Race/Ethnicity-Specific Disparities in Cancer Incidence, Burden of Disease, and Overall Survival Among Patients With Hepatocellular Carcinoma in the United States

    loading  Checking for direct PDF access through Ovid



Hepatocellular carcinoma (HCC) is one of the fastest rising causes of cancer-related deaths in the United States, with disparities observed in cancer incidence and survival between ethnic groups. This report provides updated analyses on race-specific disparities in US HCC trends.


This large, population-based cohort study was conducted using Surveillance, Epidemiology, and End Results cancer registry data from 2003 to 2011 to investigate race-specific disparities in HCC incidence and survival. Survival was analyzed using Kaplan-Meier methods and multivariate Cox proportional-hazards models.


From 2003 to 2011, Asians had the highest HCC incidence, followed by blacks, Hispanics, and non-Hispanic whites. During the same period, Hispanics had the greatest increase in HCC incidence (+35.8%), whereas Asians experienced a 5.5% decrease. Although patients aged ≥65 years had the highest HCC incidence among all racial/ethnic groups, the higher HCC incidence in Asians was observed only for patients ages <50 and ≥65 years, whereas HCC incidence among patients ages 50 to 64 years was similar among Asians, blacks, and Hispanics. The overall 5-year HCC survival rate was highest among Asians (26.1%; 95% confidence interval [CI], 24.5%-27.6%) and lowest among blacks (21.3%; 95% CI, 19.5%-23.1%). On multivariate regression, Asians (hazard ratio, 0.83; 95% CI, 0.79-0.87; P < .001) and blacks (hazard ratio, 0.94; 95% CI, 0.89-0.99; P = .01) had significantly higher survival compared with non-Hispanic whites.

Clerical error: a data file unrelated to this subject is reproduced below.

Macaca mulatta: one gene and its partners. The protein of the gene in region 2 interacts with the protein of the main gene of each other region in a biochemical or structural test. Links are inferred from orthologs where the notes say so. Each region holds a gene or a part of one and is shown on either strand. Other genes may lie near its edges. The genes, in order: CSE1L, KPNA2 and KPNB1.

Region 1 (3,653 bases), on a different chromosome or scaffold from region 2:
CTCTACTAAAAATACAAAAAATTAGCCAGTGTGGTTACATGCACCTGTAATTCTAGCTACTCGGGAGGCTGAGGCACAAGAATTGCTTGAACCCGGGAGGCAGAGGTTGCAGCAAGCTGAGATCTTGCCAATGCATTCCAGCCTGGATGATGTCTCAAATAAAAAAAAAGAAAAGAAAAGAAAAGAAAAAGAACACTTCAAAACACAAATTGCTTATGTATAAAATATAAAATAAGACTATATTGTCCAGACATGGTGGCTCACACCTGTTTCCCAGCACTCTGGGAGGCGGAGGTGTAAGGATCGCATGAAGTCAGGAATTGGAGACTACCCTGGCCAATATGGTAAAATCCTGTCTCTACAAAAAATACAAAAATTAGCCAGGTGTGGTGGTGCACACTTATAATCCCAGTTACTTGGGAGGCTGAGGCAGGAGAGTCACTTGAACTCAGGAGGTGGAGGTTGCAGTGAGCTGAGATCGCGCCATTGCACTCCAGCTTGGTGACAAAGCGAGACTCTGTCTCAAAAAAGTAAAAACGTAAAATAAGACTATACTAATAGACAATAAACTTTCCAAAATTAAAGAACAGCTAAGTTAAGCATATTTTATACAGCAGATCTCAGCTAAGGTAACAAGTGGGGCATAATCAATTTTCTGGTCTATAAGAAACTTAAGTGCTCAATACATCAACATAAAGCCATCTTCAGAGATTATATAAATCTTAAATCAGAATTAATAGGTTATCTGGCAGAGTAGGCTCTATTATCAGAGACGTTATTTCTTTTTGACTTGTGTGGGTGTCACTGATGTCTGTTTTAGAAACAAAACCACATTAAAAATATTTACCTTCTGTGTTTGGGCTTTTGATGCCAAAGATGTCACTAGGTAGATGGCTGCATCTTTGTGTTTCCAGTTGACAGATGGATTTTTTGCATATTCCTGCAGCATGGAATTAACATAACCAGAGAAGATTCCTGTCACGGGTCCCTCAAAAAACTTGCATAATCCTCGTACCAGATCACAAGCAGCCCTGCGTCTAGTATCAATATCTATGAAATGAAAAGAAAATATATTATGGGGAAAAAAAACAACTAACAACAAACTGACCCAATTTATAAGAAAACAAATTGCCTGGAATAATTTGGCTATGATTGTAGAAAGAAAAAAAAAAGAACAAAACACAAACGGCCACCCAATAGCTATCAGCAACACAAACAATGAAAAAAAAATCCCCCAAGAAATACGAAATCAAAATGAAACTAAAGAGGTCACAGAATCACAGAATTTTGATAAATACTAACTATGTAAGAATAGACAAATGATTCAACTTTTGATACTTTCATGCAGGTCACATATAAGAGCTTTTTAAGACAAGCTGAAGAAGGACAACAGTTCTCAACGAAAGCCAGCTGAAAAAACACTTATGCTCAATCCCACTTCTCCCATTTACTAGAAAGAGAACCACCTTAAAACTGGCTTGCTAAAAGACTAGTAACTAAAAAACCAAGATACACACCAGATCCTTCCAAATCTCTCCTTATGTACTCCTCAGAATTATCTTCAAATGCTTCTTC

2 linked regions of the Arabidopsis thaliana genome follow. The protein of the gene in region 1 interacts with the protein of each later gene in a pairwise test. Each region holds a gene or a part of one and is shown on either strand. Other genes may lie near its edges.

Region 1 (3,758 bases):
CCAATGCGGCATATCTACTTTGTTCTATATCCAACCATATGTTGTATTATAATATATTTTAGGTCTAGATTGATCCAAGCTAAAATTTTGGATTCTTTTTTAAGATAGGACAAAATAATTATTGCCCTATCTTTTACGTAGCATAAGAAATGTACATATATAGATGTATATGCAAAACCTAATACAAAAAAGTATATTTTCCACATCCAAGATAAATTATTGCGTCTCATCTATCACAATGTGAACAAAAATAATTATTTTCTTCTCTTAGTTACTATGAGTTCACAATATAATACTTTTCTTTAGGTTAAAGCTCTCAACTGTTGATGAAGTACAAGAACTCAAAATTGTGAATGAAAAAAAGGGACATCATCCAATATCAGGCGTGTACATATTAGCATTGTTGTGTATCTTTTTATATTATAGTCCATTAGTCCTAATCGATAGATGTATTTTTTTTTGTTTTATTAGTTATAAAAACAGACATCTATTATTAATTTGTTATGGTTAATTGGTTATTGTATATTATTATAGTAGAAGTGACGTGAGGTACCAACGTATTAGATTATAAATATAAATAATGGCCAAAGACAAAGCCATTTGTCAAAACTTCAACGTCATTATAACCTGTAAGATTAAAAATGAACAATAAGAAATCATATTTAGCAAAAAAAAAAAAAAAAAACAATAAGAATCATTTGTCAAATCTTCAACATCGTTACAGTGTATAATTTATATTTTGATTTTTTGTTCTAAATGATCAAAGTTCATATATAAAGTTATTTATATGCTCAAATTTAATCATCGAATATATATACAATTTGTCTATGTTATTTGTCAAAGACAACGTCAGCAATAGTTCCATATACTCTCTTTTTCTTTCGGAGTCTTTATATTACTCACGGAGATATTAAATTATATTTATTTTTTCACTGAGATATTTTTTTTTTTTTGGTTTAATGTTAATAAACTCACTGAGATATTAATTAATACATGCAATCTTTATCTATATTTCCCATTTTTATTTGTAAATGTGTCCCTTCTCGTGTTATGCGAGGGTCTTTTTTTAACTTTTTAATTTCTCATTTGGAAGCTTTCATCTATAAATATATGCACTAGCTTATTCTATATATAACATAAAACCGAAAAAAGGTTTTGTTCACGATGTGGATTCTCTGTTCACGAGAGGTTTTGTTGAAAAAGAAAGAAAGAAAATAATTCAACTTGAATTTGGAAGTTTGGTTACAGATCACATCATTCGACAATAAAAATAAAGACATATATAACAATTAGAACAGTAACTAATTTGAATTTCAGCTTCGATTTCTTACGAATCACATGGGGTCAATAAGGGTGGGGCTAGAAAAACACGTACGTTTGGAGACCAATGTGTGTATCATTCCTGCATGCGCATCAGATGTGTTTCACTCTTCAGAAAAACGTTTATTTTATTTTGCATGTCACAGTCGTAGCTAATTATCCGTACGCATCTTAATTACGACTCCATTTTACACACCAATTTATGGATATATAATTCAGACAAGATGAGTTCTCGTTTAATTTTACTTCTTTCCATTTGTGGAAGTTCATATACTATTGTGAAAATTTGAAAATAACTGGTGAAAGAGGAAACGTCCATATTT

Asians were the only group to demonstrate a declining HCC incidence in the form of a shift from advanced HCC to more localized HCC. These findings most likely reflect improved screening and surveillance efforts for this group.

Asians have the highest incidence and prevalence of hepatocellular carcinoma (HCC) in the United States. Although non-Hispanic whites, blacks, and Hispanics all had increasing incidence of HCC from 2003 to 2011, Asians had a declining incidence and a shift from advanced HCC to earlier stage HCC as a result of improved HCC screening and surveillance efforts.

See also pages 2454-2456.

Related Topics

    loading  Loading Related Articles